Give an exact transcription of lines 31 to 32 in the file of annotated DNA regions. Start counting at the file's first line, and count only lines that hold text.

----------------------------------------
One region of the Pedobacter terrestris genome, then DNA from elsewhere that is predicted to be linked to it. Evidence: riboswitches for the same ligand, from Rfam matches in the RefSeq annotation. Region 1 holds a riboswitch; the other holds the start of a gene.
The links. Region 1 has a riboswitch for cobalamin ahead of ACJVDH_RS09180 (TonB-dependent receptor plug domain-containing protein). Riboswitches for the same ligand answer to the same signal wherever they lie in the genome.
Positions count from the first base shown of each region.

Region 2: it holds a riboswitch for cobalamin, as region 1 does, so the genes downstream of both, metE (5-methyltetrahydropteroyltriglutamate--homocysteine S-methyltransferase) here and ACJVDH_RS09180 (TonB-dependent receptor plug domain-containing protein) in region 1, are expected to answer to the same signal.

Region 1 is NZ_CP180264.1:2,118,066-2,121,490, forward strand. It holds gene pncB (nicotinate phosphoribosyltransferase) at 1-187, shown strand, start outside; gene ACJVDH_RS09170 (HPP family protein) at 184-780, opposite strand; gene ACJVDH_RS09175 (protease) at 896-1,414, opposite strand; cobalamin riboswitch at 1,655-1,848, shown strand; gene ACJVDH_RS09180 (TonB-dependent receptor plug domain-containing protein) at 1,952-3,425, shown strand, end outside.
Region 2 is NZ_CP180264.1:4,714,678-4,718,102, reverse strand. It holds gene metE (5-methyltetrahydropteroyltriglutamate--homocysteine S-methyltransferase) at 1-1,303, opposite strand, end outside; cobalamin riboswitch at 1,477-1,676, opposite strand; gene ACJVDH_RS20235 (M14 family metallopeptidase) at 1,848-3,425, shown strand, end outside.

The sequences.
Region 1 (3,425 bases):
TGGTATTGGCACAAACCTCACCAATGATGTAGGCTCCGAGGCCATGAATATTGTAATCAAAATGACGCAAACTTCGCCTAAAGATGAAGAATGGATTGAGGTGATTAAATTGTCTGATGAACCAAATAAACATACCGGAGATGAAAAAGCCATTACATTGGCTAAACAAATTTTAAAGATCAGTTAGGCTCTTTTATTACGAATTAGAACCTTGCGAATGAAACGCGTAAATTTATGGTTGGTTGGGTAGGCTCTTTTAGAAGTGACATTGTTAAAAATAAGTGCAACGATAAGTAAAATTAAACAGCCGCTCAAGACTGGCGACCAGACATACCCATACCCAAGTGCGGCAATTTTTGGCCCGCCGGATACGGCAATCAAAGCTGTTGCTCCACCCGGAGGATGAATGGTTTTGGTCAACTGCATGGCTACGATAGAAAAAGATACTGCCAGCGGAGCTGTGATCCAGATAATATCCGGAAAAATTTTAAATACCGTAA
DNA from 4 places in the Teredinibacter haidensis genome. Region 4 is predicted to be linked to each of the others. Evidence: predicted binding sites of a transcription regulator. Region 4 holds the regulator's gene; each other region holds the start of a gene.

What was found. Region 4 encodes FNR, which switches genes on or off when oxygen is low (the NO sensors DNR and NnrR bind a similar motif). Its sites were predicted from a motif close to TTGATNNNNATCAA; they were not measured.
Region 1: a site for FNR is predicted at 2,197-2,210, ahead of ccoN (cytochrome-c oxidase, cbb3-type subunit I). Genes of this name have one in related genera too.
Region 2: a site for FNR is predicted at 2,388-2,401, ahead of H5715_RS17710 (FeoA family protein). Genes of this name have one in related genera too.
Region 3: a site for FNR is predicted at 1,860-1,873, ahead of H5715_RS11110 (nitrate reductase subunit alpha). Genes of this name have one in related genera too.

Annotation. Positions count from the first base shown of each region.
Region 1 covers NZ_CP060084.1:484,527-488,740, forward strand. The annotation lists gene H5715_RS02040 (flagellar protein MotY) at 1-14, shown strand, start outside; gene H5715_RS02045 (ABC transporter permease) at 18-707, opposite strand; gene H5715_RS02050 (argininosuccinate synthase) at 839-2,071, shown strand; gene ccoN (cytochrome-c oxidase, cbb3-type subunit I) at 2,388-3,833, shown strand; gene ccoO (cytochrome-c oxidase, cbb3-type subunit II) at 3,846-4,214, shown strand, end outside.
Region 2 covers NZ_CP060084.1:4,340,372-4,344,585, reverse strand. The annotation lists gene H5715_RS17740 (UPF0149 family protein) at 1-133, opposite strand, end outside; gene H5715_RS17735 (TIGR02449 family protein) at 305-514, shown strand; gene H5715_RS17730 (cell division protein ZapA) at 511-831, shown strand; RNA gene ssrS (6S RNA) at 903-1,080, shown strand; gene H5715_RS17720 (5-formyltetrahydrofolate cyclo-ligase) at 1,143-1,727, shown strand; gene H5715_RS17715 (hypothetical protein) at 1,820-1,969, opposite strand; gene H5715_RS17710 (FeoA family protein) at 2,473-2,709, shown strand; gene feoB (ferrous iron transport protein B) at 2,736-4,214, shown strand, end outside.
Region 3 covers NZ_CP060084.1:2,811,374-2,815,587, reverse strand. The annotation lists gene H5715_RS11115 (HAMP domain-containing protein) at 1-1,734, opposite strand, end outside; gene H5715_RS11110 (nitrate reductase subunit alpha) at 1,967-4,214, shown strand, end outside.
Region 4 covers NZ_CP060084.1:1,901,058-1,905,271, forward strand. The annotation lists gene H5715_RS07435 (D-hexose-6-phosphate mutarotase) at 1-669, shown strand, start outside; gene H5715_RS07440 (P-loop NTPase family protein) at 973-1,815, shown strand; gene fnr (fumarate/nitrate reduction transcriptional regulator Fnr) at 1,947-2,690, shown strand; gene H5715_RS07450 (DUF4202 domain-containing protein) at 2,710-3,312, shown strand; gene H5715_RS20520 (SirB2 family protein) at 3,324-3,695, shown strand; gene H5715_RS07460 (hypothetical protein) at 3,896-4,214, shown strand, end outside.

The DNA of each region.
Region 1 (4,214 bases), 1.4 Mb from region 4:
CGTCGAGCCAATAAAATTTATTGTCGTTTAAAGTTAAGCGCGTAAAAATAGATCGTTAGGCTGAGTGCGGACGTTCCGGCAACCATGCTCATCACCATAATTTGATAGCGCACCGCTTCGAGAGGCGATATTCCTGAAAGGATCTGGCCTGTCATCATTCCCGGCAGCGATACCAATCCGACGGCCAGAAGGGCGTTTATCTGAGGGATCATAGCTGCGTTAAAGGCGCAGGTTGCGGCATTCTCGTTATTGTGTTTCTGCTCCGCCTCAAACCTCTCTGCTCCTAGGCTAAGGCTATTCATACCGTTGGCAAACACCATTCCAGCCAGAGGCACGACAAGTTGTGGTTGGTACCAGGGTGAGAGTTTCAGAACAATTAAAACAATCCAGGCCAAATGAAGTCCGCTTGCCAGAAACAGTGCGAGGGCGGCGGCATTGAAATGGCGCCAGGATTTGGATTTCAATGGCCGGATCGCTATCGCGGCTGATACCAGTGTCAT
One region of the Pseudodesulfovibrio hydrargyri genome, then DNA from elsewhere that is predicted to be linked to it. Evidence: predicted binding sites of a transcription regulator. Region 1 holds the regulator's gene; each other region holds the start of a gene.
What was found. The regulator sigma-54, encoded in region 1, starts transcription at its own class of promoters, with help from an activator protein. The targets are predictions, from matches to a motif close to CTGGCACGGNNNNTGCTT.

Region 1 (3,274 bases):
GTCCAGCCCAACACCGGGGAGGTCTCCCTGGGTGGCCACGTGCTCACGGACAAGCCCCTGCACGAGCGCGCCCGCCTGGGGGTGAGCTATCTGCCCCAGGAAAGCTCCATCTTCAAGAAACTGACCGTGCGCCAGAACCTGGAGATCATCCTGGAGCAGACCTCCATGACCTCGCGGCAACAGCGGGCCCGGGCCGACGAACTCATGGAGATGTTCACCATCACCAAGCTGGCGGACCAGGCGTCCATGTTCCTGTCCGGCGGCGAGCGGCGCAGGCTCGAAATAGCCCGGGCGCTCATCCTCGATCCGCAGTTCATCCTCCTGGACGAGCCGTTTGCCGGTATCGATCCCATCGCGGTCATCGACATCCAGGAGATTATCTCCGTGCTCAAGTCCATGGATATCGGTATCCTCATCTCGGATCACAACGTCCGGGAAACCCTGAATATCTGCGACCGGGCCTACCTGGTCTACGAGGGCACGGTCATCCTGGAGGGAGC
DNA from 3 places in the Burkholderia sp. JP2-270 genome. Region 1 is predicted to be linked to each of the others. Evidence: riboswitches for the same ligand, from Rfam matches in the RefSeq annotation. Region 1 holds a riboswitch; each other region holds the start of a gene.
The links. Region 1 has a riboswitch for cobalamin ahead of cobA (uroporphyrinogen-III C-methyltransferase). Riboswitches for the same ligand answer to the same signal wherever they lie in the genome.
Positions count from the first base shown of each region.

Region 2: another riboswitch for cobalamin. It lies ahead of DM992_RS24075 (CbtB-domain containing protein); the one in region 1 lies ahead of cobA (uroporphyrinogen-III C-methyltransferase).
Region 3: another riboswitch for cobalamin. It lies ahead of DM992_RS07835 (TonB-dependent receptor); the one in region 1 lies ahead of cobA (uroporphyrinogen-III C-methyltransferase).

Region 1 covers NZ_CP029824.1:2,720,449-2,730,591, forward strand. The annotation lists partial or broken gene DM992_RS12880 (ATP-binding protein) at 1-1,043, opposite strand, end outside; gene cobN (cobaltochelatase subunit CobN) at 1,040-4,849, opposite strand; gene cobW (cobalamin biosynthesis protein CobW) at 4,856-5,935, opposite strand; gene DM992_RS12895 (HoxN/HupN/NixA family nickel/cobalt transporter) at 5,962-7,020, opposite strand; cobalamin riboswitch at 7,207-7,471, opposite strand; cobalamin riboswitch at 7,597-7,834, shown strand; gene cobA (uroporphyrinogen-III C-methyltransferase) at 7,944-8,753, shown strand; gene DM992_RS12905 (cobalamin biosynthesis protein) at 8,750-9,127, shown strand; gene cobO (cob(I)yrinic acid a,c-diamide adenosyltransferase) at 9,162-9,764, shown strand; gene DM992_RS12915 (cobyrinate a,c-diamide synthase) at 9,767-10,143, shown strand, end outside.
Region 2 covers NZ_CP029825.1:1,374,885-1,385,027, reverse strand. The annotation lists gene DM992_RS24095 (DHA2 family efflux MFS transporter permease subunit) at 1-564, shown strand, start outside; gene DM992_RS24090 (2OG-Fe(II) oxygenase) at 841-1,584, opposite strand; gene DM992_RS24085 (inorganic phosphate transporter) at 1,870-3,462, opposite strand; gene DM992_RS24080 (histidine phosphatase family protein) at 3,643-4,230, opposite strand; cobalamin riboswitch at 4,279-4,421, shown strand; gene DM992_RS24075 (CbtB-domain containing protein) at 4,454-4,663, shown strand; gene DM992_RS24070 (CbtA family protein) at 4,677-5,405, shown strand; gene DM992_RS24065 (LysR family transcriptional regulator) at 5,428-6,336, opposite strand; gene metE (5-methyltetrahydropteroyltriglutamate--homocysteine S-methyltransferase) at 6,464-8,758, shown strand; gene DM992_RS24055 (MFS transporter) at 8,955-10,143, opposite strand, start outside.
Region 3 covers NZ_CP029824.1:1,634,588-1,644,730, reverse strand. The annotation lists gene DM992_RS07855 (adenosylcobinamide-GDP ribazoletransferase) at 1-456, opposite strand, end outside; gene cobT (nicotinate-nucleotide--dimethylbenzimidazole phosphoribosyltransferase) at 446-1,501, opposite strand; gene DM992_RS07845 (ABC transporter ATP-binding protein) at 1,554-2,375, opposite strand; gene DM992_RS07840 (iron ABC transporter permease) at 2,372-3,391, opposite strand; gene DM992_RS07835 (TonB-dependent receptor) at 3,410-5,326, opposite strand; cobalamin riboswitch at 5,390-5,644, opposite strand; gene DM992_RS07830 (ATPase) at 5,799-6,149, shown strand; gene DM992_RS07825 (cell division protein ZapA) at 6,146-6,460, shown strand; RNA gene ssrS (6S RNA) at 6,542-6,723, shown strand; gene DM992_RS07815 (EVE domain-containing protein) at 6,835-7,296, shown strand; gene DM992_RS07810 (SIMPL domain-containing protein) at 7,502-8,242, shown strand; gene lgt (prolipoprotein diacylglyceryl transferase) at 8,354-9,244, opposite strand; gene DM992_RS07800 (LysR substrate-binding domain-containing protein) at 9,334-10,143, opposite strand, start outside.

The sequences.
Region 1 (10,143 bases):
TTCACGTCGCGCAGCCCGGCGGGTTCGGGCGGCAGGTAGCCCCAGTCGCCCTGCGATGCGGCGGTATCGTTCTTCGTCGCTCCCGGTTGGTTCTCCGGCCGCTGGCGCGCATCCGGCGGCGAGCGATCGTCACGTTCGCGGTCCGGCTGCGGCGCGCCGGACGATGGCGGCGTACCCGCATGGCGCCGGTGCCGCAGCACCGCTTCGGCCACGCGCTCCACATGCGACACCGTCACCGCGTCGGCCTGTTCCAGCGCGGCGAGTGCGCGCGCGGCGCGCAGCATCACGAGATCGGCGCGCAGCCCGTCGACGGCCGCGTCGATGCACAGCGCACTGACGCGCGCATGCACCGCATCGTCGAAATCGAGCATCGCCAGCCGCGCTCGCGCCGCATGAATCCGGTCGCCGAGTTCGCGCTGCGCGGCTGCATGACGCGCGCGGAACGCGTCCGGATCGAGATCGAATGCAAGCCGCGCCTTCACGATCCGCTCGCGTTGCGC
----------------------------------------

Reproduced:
Region 3: another riboswitch for cobalamin. It lies ahead of DM992_RS07835 (TonB-dependent receptor); the one in region 1 lies ahead of cobA (uroporphyrinogen-III C-methyltransferase).

Region 1 covers NZ_CP029824.1:2,720,449-2,730,591, forward strand. The annotation lists partial or broken gene DM992_RS12880 (ATP-binding protein) at 1-1,043, opposite strand, end outside; gene cobN (cobaltochelatase subunit CobN) at 1,040-4,849, opposite strand; gene cobW (cobalamin biosynthesis protein CobW) at 4,856-5,935, opposite strand; gene DM992_RS12895 (HoxN/HupN/NixA family nickel/cobalt transporter) at 5,962-7,020, opposite strand; cobalamin riboswitch at 7,207-7,471, opposite strand; cobalamin riboswitch at 7,597-7,834, shown strand; gene cobA (uroporphyrinogen-III C-methyltransferase) at 7,944-8,753, shown strand; gene DM992_RS12905 (cobalamin biosynthesis protein) at 8,750-9,127, shown strand; gene cobO (cob(I)yrinic acid a,c-diamide adenosyltransferase) at 9,162-9,764, shown strand; gene DM992_RS12915 (cobyrinate a,c-diamide synthase) at 9,767-10,143, shown strand, end outside.